|Publication number||US4659009 A|
|Application number||US 06/719,743|
|Publication date||Apr 21, 1987|
|Filing date||Apr 4, 1985|
|Priority date||Apr 4, 1985|
|Publication number||06719743, 719743, US 4659009 A, US 4659009A, US-A-4659009, US4659009 A, US4659009A|
|Inventors||Alfred T. Newell, III|
|Original Assignee||A. T. Newell Co. Inc.|
|Export Citation||BiBTeX, EndNote, RefMan|
|Patent Citations (3), Referenced by (27), Classifications (9), Legal Events (10)|
|External Links: USPTO, USPTO Assignment, Espacenet|
This invention relates to an environmental control system and a method of employing same to control both the temperature and humidity of a controlled space, such as a poultry house.
It is well known that to optimize the health, growth rate and production of farm animals, such as chickens, contained in agricultural enclosures, such as poultry houses, it is necessary to control both the temperature and the relative humidity. Accordingly, as shown in U.S. Pat. No. 3,511,299, entitled "Condition Responsive Closure Operating Device", and assigned to the asignee of this invention, it is known to provide automatic ventilation systems which are controlled to provide increased ventilation/cooling on an override basis in response to excess humidity. Ventilation/cooling is operated until either a desired relative humidity level is attained or a minimum selected temperature is reached.
Similarly, it is known to over-cool air with an air conditioning unit to reduce humidity by removing moisture from the air through condensation. For instance, in U.S. Pat. No. 4,290,480 of Sukowski and entitled "Environmental Control System", an air conditioning unit is actuated to reduce relative humidity. If this also reduces the temperature below a preselected limit, then heaters controlled by a thermostat are operated concurrently with the cooling air conditioning.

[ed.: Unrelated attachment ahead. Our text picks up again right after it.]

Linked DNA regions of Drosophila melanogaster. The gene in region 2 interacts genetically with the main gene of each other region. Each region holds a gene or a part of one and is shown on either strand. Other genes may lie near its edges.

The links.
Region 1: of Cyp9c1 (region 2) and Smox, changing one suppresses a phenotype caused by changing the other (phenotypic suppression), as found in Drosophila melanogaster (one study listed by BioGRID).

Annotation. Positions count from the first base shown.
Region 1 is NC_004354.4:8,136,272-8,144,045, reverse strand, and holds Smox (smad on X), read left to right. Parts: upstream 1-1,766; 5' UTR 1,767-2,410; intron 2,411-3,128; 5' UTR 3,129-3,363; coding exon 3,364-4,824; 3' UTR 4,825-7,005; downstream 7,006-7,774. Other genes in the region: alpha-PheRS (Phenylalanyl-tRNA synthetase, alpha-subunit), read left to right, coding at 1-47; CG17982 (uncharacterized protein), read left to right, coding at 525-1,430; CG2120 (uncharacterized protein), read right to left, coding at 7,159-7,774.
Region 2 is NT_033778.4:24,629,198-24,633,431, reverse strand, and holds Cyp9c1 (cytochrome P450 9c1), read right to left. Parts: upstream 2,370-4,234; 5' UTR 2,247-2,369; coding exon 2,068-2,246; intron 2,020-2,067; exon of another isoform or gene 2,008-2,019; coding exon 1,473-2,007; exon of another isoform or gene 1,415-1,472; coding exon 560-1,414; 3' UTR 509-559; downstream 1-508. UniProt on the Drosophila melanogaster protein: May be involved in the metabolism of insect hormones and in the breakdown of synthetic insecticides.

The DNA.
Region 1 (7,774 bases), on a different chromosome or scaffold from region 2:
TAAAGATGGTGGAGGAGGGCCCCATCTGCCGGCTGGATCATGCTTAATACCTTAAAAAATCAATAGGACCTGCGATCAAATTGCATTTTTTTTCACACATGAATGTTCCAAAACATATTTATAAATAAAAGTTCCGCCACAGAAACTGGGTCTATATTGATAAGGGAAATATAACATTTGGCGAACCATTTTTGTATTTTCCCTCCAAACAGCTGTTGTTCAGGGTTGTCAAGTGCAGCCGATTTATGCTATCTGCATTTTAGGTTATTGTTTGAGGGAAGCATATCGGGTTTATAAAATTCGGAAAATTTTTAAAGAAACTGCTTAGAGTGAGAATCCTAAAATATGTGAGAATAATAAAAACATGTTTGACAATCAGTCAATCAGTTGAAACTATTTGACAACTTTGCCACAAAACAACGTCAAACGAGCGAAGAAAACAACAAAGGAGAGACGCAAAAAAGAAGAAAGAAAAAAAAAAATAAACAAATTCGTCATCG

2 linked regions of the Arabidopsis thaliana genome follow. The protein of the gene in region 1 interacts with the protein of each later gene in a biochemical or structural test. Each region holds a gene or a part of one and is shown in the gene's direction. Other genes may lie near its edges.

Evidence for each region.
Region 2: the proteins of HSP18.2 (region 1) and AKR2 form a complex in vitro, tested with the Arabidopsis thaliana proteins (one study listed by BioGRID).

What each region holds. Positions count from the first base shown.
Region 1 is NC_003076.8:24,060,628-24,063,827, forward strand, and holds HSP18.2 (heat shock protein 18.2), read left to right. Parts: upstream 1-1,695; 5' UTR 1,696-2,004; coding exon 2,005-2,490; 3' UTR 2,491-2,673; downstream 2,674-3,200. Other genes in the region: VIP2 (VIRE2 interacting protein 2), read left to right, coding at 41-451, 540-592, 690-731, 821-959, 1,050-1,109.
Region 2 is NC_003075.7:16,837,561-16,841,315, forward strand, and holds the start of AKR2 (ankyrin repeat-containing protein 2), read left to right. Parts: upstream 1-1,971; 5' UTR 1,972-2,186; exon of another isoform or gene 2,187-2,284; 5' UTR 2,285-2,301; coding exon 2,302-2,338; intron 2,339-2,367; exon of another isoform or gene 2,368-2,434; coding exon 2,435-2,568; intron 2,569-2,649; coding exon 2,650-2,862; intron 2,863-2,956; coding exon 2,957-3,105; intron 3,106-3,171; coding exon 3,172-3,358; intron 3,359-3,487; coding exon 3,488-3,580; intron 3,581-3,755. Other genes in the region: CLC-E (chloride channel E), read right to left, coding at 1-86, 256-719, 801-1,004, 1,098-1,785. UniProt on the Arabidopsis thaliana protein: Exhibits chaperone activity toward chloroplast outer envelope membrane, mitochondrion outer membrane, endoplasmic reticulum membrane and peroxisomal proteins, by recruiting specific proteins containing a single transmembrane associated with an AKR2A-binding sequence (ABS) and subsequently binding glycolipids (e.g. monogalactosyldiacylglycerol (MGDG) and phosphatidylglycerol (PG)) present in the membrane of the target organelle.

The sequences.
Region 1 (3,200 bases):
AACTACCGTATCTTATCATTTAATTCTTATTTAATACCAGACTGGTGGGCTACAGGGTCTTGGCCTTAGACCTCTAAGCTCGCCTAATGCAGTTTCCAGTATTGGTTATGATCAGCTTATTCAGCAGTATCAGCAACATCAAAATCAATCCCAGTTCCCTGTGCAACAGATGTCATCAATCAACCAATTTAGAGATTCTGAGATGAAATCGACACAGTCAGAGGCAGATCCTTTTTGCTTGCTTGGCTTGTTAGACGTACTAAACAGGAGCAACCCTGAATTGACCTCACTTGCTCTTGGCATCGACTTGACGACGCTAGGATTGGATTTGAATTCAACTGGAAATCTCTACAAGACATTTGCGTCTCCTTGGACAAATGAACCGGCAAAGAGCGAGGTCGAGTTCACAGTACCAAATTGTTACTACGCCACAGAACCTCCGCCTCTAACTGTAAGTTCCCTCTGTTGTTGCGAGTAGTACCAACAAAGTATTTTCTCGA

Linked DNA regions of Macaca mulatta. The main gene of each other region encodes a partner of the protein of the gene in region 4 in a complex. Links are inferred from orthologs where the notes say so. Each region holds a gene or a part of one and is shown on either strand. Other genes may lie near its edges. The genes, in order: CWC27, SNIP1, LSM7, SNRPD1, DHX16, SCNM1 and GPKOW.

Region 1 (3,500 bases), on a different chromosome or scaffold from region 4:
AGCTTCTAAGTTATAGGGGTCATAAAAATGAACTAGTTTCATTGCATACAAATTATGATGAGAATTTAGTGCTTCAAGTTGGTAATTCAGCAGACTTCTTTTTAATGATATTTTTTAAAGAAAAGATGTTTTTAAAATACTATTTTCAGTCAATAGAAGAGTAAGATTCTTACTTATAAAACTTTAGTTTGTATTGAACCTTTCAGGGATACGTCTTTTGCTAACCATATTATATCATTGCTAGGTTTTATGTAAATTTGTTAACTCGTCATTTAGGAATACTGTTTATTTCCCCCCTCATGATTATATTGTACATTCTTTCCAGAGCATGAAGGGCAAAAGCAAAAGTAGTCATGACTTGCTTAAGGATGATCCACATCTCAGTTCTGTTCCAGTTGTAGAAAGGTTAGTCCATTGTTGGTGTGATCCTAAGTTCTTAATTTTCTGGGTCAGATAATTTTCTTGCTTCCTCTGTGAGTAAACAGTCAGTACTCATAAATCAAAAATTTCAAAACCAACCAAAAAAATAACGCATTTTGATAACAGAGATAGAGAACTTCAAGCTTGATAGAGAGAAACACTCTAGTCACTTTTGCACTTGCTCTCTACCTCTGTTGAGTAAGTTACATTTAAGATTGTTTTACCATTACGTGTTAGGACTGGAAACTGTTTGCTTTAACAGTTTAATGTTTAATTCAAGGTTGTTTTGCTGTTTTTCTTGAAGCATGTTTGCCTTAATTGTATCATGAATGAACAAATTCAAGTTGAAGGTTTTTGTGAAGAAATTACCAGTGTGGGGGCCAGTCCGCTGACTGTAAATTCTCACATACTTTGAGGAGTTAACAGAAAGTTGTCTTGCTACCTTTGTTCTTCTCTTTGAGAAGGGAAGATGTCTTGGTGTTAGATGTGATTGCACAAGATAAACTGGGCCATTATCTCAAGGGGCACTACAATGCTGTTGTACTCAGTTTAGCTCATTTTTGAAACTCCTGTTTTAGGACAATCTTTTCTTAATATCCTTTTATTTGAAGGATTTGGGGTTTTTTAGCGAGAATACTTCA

Multiple stage controllers are also known such as shown in U.S. Pat. No. 3,714,980 of Lancia et al. in which multiple humidifiers and dehumidifiers are caused to operate at different humidity levels while independent controllers responsive to temperature only cause heaters/coolers to operate.
Environmental thermostatic control systems are also known in which both heaters and coolers are controlled in accordance with temperature alone. Such a system may have established "dead zones" of temperature during which neither heaters nor coolers are actuated as in the system shown in U.S. patent application Ser. No. 06/584,398 of Alfred T. Newell III et al., filed Feb. 28, 1984, and entitled "Electronic Thermostat" and assigned to the assignee of this invention.
A problem with the systems which operate ventilation/cooling apparatus concurrently with heaters, is that they are wasteful of energy. In a poultry house in which excessive relative humidity is caused by to moisture from the birds, ventilation alone will reduce relative humidity if the relative humidity of the fresh air is lower than that of the humid air within the enclosure at the outside ambient temperature. However, relative humidity can also be lowered simply by raising the temperature, but this natural beneficial effect is reduced by continuing ventilation after heaters have begun to operate.